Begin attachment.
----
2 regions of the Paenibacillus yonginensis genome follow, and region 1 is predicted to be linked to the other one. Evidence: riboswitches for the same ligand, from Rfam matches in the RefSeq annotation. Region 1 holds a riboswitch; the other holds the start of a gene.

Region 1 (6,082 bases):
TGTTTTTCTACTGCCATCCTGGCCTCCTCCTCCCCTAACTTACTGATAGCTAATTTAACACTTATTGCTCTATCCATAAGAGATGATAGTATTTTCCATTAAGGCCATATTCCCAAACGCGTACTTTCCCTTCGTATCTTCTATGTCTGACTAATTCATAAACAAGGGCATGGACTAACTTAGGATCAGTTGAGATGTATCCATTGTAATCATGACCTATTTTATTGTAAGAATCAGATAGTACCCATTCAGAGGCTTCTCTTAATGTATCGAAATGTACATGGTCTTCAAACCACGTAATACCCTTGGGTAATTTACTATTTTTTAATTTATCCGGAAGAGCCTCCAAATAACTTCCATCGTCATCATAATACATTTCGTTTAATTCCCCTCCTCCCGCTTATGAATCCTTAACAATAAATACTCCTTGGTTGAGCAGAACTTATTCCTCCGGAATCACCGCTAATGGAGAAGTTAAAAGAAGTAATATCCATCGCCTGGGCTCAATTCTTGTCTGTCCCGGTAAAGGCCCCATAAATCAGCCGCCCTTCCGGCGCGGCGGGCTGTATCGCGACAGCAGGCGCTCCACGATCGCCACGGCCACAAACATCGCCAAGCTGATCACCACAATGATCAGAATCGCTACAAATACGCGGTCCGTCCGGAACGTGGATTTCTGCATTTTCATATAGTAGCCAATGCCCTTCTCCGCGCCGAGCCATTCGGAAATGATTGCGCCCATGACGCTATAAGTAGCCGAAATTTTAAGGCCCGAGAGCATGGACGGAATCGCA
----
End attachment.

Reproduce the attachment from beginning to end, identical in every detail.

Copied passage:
2 regions of the Paenibacillus yonginensis genome follow, and region 1 is predicted to be linked to the other one. Evidence: riboswitches for the same ligand, from Rfam matches in the RefSeq annotation. Region 1 holds a riboswitch; the other holds the start of a gene.

Region 1 (6,082 bases):
TGTTTTTCTACTGCCATCCTGGCCTCCTCCTCCCCTAACTTACTGATAGCTAATTTAACACTTATTGCTCTATCCATAAGAGATGATAGTATTTTCCATTAAGGCCATATTCCCAAACGCGTACTTTCCCTTCGTATCTTCTATGTCTGACTAATTCATAAACAAGGGCATGGACTAACTTAGGATCAGTTGAGATGTATCCATTGTAATCATGACCTATTTTATTGTAAGAATCAGATAGTACCCATTCAGAGGCTTCTCTTAATGTATCGAAATGTACATGGTCTTCAAACCACGTAATACCCTTGGGTAATTTACTATTTTTTAATTTATCCGGAAGAGCCTCCAAATAACTTCCATCGTCATCATAATACATTTCGTTTAATTCCCCTCCTCCCGCTTATGAATCCTTAACAATAAATACTCCTTGGTTGAGCAGAACTTATTCCTCCGGAATCACCGCTAATGGAGAAGTTAAAAGAAGTAATATCCATCGCCTGGGCTCAATTCTTGTCTGTCCCGGTAAAGGCCCCATAAATCAGCCGCCCTTCCGGCGCGGCGGGCTGTATCGCGACAGCAGGCGCTCCACGATCGCCACGGCCACAAACATCGCCAAGCTGATCACCACAATGATCAGAATCGCTACAAATACGCGGTCCGTCCGGAACGTGGATTTCTGCATTTTCATATAGTAGCCAATGCCCTTCTCCGCGCCGAGCCATTCGGAAATGATTGCGCCCATGACGCTATAAGTAGCCGAAATTTTAAGGCCCGAGAGCATGGACGGAATCGCA